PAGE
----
The combination of skills and procedure means that drivers can typically demonstrate a 15% fuel saving on completing their training.
Finally, TDG is looking at further options, including tyre design and maintenance solutions and specialised aerodynamic styling for vehicles and trailers to cut down on fuel consumption further. In all, these types of activities can potentially reduce the carbon footprint of grocery distribution by up to 25%.
A further 10-40% reduction in the impact of food miles can be achieved by switching from road-based to alternative forms of transport. The government has set a goal of increasing rail use by 80% between 2000 and 2010. TDG operates a number of rail services and recognises that there is significant potential to reduce distribution impacts especially over longer distances. But there are major constraints: regional and localised congestion, wavering confidence (particularly following major incidents such as Hatfield) and the risk-averse, inflexible mindset of the rail industry. Other options, such as inshore and inland water ways, can play a minor role but are realistically likely to be more attractive within mainland Europe than within the UK.
Moving up the sustainable distribution hierarchy, we arrive at projects such as network optimisation and hand-in-hand with this often comes the need for collaboration – either between clients or providers.
TDG’s most notable success in this arena is with steel manufacturer Corus. Its transport spend of £76.4M was being bought and managed locally. This translated into 60 individual sites each contracting and working independently with a pool of more than 30 transport contractors.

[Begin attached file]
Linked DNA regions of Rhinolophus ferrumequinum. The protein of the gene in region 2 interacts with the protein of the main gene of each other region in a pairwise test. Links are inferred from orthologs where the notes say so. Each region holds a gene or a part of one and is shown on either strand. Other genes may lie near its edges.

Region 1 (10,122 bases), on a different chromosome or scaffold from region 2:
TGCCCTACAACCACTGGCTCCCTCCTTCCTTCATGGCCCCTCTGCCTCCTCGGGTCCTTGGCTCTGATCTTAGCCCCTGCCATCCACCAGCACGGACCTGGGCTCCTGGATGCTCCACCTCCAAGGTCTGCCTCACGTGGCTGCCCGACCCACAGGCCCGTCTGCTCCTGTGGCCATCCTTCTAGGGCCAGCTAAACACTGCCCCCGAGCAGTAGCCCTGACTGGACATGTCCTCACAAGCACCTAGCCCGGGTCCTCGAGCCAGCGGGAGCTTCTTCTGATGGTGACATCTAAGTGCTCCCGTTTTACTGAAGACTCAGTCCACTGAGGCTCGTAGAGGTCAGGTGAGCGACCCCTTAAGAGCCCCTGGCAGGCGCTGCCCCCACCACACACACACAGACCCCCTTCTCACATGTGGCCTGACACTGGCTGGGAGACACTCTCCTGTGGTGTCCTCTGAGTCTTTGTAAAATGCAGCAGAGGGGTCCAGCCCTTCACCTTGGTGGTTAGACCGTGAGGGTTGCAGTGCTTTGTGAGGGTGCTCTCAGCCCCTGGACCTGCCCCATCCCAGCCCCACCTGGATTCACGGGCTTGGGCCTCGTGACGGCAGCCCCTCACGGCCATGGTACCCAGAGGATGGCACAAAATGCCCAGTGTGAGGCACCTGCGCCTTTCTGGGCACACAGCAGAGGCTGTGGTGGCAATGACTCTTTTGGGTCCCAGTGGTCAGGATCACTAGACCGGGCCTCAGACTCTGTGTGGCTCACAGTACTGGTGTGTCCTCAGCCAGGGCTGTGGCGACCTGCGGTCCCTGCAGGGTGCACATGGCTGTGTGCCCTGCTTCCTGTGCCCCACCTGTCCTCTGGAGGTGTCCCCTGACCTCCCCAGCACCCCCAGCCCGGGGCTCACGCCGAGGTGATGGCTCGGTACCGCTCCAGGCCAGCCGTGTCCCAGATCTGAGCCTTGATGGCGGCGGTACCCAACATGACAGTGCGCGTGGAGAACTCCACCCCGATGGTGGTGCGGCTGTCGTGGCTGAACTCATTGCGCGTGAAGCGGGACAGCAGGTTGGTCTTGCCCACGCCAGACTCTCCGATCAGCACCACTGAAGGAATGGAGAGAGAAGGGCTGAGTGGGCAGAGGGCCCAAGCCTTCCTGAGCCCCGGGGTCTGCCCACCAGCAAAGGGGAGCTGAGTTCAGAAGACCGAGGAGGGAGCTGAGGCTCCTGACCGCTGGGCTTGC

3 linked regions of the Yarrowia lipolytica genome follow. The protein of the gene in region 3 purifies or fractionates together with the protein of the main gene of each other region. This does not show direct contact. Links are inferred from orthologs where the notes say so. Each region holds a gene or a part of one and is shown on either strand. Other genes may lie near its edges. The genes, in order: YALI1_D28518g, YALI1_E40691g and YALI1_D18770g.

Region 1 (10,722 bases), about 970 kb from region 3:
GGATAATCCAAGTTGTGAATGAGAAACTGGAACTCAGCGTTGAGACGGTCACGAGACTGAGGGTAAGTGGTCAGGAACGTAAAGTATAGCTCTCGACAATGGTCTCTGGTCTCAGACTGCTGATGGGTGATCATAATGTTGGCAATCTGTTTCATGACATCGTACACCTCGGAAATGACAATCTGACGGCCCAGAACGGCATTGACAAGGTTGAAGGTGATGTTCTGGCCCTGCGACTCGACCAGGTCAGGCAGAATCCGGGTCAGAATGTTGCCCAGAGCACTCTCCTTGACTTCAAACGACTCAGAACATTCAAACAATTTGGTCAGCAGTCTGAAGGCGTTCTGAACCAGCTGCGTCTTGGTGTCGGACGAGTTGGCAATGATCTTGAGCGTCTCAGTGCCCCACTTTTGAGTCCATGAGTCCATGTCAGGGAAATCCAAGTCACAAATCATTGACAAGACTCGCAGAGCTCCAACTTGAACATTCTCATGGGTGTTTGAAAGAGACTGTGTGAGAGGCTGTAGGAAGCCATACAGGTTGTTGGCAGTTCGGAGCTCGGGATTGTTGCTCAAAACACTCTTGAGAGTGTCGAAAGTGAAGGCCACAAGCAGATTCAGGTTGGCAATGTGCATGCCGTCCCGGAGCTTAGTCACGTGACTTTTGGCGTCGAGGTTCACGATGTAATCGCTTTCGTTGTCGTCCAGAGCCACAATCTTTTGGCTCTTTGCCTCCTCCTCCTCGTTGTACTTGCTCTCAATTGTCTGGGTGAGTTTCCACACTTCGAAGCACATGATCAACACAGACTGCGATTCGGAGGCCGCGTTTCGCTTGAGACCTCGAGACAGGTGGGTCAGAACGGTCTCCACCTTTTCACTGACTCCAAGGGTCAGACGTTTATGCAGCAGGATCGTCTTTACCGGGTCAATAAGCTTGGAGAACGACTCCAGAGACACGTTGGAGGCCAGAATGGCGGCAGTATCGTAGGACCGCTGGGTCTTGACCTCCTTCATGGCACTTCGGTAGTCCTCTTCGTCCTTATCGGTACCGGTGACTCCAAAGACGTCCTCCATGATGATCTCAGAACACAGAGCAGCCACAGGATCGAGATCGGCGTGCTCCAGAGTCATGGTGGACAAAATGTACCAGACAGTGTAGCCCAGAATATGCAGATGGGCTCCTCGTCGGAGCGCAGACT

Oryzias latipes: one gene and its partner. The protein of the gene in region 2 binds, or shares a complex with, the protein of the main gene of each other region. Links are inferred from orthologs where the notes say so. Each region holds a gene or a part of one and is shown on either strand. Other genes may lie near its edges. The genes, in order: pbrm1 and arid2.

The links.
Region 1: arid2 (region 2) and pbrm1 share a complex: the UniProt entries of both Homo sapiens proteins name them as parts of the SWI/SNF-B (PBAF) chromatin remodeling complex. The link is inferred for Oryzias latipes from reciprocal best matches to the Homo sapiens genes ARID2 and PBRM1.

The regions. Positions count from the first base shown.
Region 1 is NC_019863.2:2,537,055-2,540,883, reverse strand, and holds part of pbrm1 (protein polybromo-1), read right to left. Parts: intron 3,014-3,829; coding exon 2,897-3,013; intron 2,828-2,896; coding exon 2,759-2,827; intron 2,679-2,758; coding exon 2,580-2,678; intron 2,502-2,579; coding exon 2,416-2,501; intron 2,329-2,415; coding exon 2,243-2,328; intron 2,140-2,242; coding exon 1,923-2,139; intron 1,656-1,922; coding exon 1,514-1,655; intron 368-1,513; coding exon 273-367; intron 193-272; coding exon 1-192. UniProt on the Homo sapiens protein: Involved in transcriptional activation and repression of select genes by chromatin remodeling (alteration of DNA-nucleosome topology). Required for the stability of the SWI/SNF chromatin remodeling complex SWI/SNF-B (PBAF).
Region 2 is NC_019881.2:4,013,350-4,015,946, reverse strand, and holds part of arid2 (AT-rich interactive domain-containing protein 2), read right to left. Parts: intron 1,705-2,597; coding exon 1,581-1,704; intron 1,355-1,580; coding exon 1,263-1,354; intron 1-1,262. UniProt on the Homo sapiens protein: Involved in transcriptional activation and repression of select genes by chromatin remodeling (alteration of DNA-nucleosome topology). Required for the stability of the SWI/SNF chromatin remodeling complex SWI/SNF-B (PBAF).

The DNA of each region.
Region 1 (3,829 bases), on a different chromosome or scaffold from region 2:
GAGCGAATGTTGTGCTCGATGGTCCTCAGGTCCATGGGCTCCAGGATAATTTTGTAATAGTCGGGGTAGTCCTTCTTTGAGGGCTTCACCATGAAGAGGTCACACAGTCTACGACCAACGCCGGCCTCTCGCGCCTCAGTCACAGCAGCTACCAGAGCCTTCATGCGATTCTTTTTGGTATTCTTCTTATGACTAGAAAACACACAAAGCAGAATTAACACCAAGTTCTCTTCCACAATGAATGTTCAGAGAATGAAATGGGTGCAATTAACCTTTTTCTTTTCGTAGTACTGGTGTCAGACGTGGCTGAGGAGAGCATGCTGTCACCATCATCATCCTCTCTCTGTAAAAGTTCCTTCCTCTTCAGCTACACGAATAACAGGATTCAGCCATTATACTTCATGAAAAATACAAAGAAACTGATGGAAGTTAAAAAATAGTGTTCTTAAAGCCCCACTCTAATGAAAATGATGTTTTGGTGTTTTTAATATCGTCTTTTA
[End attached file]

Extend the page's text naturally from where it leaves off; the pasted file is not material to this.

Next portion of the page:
The firm’s solution was the creation of a managed distribution platform, which would coordinate effort centrally from Corus’ site in Scunthorpe. The aim is to create an internal market that drives performance improvement over a number of dimensions including purchasing, planning, and health and safety.
Phase one of the project is already on target to deliver transport savings of around 8% mainly through better procurement and scheduling and it is also reducing transport miles.
The next phase will see further savings of up to 20% through four work-streams: client integration, process/IT simplification, fleet strategy and customer behaviour. Similar initiatives within the retail sector could reduce food miles by up to 25%.